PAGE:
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Rearrange for X - cant seem to make any sense of this problem

Please see attached formula picture. ee(P), ee(S), c and E are variables

I really want to rearrange to ee(P), or ee(S).

I want to make seperate plots of ee(P) and ee(S), where 0 < c < 1, at different values of E from 3 to 200.

However how hard I try to rearrange, I cant seem to get any sense of it.

What I want are two equations of;

ee(P) = a function of C at a specific set E

ee(S) = a function of C at a specific set E

Please help!

Re: Rearrange for X - cant seem to make any sense of this problem

I'm gonna take a stab in the dark here and guess what you're trying to do... (I'm sick and my brain isn't 100% working)

So you want to rearrange this: $\displaystyle E = \dfrac{\ln[(1-c)(1-ee(S))]}{\ln[(1-c)(1+ee(S))]}$ and solve for ee(S)??

From the law of logarithms, it can be re-written as: $\displaystyle E = \ln[(1-c)(1-ee(S)) - (1-c)(1+ee(S))]$

Then get rid of the logarithm by raising both sides by exp: $\displaystyle e^{E} = (1-c)(1-ee(S)) - (1-c)(1+ee(S))$

Then just expand and solve for ee(S). I think you can carry on from here.

Re: Rearrange for X - cant seem to make any sense of this problem

But what is ee(P)?

-Dan

Edit: Oh, Educated has a typo in there.

@vaffel: When you solve this for, say ee(S), you will have to do it in terms of ee(P). Is this a possible problem?

@Educated: $\displaystyle \frac{ln(a)}{ln(b)} \neq ln(a - b)$. The rule you are trying to think of is $\displaystyle ln(a) - ln(b) = ln \left ( \frac{a}{b} \right )$

- Dan

Re: Rearrange for X - cant seem to make any sense of this problem

I thought it would be easier to state my error here, rather than in my previous post as it is getting cluttered.

I now understand the ee(S) and ee(P) thing. Sorry for the goof!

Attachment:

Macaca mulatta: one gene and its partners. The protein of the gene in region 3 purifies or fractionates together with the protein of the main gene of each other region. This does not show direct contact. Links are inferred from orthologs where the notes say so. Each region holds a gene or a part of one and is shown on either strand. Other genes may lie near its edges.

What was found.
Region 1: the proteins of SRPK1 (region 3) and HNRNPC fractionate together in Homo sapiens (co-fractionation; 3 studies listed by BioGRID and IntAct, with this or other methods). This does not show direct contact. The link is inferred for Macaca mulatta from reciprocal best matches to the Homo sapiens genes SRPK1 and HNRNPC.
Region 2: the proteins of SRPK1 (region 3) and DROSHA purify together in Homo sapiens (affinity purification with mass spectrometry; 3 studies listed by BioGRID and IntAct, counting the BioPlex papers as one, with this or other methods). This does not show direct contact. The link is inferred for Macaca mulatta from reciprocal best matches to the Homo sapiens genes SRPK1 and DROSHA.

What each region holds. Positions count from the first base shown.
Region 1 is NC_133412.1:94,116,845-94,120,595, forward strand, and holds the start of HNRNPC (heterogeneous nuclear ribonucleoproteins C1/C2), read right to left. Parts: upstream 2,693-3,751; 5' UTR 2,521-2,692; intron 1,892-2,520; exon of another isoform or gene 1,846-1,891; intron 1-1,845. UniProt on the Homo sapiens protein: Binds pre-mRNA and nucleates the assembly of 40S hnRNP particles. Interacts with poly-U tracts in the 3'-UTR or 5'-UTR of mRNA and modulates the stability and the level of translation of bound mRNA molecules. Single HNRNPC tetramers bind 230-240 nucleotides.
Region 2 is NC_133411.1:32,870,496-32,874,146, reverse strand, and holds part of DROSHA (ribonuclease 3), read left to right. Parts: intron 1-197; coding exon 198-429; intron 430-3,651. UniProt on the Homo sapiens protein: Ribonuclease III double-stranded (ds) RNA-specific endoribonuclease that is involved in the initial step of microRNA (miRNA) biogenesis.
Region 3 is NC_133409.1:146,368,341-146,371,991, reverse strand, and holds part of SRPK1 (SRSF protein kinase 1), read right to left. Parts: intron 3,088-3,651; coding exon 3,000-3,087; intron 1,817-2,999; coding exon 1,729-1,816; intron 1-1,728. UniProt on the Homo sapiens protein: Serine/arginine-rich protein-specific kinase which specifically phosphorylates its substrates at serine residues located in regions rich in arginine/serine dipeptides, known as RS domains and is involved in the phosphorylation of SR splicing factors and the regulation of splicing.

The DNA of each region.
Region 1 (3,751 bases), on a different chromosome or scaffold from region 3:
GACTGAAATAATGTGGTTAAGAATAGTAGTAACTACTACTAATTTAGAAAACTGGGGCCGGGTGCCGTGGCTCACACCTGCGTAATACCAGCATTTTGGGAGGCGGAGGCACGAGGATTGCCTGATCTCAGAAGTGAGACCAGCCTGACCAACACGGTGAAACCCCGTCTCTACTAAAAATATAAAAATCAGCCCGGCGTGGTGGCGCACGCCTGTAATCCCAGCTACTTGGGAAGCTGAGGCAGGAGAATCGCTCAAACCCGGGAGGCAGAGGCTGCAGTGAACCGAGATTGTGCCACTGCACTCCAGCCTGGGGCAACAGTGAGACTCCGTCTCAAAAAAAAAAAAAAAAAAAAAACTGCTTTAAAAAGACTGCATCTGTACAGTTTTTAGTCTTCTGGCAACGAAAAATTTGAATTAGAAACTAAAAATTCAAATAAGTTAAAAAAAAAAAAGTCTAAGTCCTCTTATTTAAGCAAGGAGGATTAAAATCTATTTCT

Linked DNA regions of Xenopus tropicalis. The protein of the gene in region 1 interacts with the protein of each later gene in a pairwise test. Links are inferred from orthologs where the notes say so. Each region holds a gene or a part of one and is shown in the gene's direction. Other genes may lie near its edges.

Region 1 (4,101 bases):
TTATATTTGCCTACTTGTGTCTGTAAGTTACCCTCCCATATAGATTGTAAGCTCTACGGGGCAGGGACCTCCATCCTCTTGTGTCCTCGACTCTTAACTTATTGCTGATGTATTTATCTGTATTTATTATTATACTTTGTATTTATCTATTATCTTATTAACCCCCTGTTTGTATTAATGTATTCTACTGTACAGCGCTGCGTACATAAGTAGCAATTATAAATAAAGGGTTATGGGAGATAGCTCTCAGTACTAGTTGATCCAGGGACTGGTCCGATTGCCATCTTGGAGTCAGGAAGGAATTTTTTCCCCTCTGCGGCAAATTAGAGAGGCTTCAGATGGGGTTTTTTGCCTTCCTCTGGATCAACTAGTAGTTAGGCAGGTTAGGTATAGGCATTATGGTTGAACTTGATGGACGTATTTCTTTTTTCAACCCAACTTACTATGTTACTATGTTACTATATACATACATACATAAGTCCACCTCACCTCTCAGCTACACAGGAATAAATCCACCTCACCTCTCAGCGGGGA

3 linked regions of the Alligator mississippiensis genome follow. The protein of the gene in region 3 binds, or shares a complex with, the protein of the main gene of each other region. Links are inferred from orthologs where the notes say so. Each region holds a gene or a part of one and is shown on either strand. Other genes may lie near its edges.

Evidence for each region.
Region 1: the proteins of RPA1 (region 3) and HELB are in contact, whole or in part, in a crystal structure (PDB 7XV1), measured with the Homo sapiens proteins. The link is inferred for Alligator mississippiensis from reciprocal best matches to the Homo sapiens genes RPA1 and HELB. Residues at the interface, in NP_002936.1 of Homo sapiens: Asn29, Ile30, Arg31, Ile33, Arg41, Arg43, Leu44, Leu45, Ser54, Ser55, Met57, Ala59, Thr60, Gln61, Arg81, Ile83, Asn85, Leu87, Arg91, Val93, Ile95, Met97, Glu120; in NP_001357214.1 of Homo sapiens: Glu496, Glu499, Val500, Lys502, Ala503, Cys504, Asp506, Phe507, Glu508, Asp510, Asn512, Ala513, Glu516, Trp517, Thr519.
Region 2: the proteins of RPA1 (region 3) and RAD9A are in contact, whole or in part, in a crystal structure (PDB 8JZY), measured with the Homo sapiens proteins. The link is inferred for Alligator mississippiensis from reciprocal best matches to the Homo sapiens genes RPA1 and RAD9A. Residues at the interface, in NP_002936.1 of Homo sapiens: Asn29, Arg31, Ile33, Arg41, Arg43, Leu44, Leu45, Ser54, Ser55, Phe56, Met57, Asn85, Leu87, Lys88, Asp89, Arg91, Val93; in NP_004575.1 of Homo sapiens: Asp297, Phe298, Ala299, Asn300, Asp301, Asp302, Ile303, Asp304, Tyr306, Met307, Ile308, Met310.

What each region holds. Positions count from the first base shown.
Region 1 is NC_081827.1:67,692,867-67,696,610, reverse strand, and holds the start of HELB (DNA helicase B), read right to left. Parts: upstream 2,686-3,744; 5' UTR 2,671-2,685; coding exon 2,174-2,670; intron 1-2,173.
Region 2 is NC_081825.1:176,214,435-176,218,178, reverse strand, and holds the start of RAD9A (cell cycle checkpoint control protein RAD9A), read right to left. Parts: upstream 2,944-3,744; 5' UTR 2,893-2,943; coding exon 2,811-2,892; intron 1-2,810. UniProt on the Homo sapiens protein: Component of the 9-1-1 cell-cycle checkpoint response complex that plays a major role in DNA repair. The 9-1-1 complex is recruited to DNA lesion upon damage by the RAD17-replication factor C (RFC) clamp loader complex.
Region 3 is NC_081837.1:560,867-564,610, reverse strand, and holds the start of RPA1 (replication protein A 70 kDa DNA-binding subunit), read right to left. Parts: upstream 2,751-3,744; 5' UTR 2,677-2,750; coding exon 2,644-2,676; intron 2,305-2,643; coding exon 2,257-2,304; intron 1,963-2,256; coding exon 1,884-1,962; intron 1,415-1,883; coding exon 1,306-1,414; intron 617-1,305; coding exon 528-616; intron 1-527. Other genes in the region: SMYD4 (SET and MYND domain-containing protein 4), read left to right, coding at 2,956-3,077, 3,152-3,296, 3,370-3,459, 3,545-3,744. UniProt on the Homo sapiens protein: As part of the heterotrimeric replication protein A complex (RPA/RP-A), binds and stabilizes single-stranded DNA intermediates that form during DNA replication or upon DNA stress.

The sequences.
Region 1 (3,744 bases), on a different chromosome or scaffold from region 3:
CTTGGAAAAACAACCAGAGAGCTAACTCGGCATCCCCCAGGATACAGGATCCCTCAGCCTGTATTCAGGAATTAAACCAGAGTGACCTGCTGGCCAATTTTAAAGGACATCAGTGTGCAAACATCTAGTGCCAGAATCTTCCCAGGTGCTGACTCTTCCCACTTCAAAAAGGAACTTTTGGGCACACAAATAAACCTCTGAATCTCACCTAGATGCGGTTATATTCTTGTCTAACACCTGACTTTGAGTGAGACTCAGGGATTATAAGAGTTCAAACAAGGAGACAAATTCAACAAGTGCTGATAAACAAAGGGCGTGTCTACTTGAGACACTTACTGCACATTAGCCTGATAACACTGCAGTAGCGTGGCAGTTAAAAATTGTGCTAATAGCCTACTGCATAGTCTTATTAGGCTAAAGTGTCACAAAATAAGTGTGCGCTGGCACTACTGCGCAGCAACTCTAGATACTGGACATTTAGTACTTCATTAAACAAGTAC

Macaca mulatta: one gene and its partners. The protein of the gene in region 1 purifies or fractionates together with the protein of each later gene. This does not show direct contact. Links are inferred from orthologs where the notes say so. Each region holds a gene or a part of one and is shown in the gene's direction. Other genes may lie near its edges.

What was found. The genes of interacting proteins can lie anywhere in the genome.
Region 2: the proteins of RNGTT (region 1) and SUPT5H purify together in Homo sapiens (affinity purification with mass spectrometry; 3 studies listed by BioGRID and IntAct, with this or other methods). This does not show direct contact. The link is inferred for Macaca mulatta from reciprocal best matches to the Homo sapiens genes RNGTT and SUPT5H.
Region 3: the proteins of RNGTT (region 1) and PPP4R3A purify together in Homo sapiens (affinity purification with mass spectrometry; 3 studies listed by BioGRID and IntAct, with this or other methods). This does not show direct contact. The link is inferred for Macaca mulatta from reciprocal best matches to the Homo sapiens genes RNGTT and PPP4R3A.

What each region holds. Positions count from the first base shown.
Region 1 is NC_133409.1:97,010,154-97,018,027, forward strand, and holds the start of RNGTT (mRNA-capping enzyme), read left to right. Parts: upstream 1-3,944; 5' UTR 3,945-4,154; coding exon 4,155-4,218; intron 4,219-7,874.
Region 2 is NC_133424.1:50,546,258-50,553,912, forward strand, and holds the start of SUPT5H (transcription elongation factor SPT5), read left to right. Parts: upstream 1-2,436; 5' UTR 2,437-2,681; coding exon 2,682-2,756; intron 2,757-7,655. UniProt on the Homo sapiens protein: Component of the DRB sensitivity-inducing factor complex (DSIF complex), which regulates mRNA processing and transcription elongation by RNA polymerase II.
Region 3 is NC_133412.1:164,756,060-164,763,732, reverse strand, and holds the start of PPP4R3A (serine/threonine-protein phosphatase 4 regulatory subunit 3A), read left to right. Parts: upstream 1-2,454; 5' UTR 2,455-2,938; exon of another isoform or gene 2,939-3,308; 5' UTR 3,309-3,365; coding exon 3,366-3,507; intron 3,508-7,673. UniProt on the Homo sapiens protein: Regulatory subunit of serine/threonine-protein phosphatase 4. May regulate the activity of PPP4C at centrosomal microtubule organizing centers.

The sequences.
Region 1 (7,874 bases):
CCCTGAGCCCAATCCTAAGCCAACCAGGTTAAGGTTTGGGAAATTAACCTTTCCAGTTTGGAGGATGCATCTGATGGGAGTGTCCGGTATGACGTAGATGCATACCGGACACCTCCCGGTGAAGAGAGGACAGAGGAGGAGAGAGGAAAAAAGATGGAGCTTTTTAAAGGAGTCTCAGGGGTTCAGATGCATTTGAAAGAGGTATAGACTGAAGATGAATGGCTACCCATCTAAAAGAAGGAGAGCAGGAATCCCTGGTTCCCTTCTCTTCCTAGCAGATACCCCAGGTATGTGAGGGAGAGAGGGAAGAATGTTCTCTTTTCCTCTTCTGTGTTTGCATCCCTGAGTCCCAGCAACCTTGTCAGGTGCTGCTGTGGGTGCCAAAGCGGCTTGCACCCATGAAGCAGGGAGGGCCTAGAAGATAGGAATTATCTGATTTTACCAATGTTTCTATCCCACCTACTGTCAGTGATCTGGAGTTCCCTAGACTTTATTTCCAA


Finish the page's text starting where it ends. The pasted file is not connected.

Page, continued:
-Dan

Re: Rearrange for X - cant seem to make any sense of this problem

Me again. :)

These equations can't be solved exactly for ee(S) or ee(P). A quick demonstration with a similar problem will show you why. Solve

$\displaystyle E = \frac{ln(a)}{ln(b)}$

$\displaystyle E \cdot ln(b) = ln(a)$

$\displaystyle e^{E \cdot ln(b)} = e^{ln(a)}$

The LHS can be re-arranged:

$\displaystyle e^{E \cdot ln(b)} = \left ( e^{ln(b)} \right ) ^E = b^E$

So

$\displaystyle b^E = a$

In the solution of your problem b = (1 - c)(1 - ee(S)) The ee(S) term is tangled up in the Eth power. There is no exact solution to this equation.

You can still do the graphs, though. Instead of the usual y = f(x) thing you can graph points implicitly. For instance if you want a plot of ee(S) (on the y axis) vs. E (on the x axis) for a particular value of c, pick a value for ee(S), say 3. Then find out what E is for that value. Then plot the point (E, 3). It'll take a lot of graphing single points, but it can be done.

-Dan

Re: Rearrange for X - cant seem to make any sense of this problem

Oh sorry, I clearly did that wrong. I definitely should not be doing math while sick.

Re: Rearrange for X - cant seem to make any sense of this problem

Thanks guys for your answers!

Then my math is not that horrible, as I ended up with the same conclusion as you, topsquarck. I'll see if I can plot the graphs anyways with the method you described.

In the article describing these formulas they say;

"Figure 1 B was computer generated by relating the variables c and ee(P)

in eq 5 to a function of x for values of 0 5 x 5 1; c = 1 - x/2 - xE/2; and

ee(P) = (x - xE)/(2 - x - x E ) . Implicit functions (eq 5 and 6) were solved

by parametric representations."

In here eq 5 and 6 is the same as the equation I posted in the first post.

Maybe Ill figure out how to do this with MATLAB or something!

Re: Rearrange for X - cant seem to make any sense of this problem

Quote:

Originally Posted by

**Educated** Oh sorry, I clearly did that wrong. I definitely should not be doing math while sick.

Pffl. The only reason I can spot the problem that easily is due to the number of times I've done the same thing!

-Dan

Re: Rearrange for X - cant seem to make any sense of this problem

Quote:

Originally Posted by

**vaffel** Thanks guys for your answers!

Then my math is not that horrible, as I ended up with the same conclusion as you, topsquarck. I'll see if I can plot the graphs anyways with the method you described.

In the article describing these formulas they say;

"Figure 1 B was computer generated by relating the variables c and ee(P)

in eq 5 to a function of x for values of 0 5 x 5 1; c = 1 - x/2 - xE/2; and

ee(P) = (x - xE)/(2 - x - x E ) . Implicit functions (eq 5 and 6) were solved

by parametric representations."

In here eq 5 and 6 is the same as the equation I posted in the first post.

Maybe Ill figure out how to do this with MATLAB or something!

If all you need to do is sketch a graph for given values of c I'd recommend this little graphics plotter. It's not fancy but it gets the job done.

-Dan